Maine Worries About Flooding as Wet Fall Gets Wetter

November 17, 2006

One of the wettest falls on record is raising concerns about possible flooding in Maine.

Rainfall in October was almost twice the normal amount, and the soggy weather has persisted into November. Groundwater levels have risen, creating the kind of sloppy, muddy conditions usually associated with early spring’s mud season.

Tuesday’s heavy rain caused some flooding is spots throughout the state and saturated the ground. Weather observers say that more rain late Thursday into Friday could cause streams and rivers to overflow.

“The ground is just saturated. It can’t take any more. That’s our biggest concern right now,” said Mark Belserene, disaster exercise coordinator for the Maine Emergency Management Agency.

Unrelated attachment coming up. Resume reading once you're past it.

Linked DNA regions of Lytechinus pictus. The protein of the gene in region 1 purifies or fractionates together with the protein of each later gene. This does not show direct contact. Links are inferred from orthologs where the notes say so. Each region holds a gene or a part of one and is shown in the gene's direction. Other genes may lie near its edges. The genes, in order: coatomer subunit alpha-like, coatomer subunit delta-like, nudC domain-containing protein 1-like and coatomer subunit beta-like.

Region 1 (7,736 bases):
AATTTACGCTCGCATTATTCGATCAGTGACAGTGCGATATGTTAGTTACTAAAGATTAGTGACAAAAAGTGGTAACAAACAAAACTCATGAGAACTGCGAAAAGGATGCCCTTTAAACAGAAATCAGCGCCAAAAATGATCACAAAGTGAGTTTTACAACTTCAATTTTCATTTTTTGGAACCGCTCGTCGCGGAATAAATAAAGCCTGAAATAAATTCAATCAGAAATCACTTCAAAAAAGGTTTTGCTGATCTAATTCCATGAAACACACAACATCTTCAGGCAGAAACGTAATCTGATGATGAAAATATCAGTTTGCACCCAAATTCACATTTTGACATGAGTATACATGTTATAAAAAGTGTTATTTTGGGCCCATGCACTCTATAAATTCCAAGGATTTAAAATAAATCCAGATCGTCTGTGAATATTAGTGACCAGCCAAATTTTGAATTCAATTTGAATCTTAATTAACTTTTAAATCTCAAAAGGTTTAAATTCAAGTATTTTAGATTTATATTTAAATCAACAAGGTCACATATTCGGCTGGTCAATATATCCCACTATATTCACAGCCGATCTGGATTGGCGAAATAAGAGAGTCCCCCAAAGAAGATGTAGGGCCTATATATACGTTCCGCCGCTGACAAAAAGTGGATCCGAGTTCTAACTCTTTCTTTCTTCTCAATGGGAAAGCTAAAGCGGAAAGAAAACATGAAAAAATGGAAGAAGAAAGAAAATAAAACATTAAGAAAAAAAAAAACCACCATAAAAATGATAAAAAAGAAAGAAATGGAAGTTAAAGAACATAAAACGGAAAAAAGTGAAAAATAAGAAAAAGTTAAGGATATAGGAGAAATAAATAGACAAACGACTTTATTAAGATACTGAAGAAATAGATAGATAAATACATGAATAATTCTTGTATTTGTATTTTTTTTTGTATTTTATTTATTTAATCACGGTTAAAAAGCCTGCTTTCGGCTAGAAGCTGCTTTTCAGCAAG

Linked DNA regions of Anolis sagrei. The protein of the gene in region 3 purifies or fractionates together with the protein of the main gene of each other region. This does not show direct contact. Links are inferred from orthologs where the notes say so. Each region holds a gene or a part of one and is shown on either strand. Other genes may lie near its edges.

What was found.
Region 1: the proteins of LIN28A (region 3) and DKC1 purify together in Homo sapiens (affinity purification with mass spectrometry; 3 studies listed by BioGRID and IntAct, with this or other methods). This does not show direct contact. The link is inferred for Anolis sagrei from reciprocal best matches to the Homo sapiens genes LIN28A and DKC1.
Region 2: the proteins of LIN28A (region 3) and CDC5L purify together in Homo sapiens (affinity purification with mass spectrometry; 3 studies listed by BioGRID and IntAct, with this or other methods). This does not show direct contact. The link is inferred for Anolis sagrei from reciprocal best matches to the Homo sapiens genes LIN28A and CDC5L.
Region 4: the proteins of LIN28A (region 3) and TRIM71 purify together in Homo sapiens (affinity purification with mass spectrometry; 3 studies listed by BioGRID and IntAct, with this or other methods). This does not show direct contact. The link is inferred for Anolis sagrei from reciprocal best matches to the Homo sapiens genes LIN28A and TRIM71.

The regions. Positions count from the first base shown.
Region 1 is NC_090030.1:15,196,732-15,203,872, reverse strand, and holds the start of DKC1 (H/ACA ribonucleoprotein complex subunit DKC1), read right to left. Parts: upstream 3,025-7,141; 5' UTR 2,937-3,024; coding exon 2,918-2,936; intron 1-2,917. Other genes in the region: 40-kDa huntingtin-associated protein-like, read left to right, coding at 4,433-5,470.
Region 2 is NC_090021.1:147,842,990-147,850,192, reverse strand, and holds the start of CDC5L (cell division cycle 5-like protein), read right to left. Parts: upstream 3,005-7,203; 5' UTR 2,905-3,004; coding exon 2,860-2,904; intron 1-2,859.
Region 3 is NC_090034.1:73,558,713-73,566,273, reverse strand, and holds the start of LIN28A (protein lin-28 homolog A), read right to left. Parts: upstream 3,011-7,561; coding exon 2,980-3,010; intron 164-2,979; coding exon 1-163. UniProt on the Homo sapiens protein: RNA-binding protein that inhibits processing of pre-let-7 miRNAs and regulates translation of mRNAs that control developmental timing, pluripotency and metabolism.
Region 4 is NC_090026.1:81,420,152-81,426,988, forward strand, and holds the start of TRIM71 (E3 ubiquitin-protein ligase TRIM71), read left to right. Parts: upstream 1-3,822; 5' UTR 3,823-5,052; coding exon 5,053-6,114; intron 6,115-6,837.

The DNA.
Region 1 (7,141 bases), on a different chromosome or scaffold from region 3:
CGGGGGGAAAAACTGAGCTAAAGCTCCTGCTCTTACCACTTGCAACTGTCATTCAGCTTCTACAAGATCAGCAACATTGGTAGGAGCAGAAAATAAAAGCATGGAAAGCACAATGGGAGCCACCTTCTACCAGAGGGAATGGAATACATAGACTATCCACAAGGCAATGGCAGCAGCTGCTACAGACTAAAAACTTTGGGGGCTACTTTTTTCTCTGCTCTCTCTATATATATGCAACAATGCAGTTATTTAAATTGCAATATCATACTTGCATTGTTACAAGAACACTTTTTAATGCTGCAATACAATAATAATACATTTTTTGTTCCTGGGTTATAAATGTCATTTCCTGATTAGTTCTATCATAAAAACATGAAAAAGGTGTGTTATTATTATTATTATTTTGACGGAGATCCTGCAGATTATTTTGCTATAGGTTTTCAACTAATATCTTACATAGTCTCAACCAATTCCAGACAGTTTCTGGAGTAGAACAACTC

He said MEMA will be closely watching streams and rivers, which could overflow their banks depending on the amount of rain in the next storm.

From January through October, Portland recorded a total of 52 inches of precipitation, the third highest level on record for that period in Maine. If wet weather continues through the end of the year, the record of nearly 66.5 inches set last year could be broken.

“We can’t seem to get out of this rain,” said Art Lester, a meteorologist with the National Weather Service in Gray. “We’re working on a pretty wet year.”

With all of the rain, levels of wells tested in Brunswick, Oxford, Sanford and Litchfield are filled to record levels.

“All of the surface water is in the very high range, except a couple that are considered high,” said Jim Caldwell of the U.S. Geological Survey in Augusta.

The good news is that wells supplying drinking water will be well-supplied for winter. And if all of the rain was snow, Maine would be buried.


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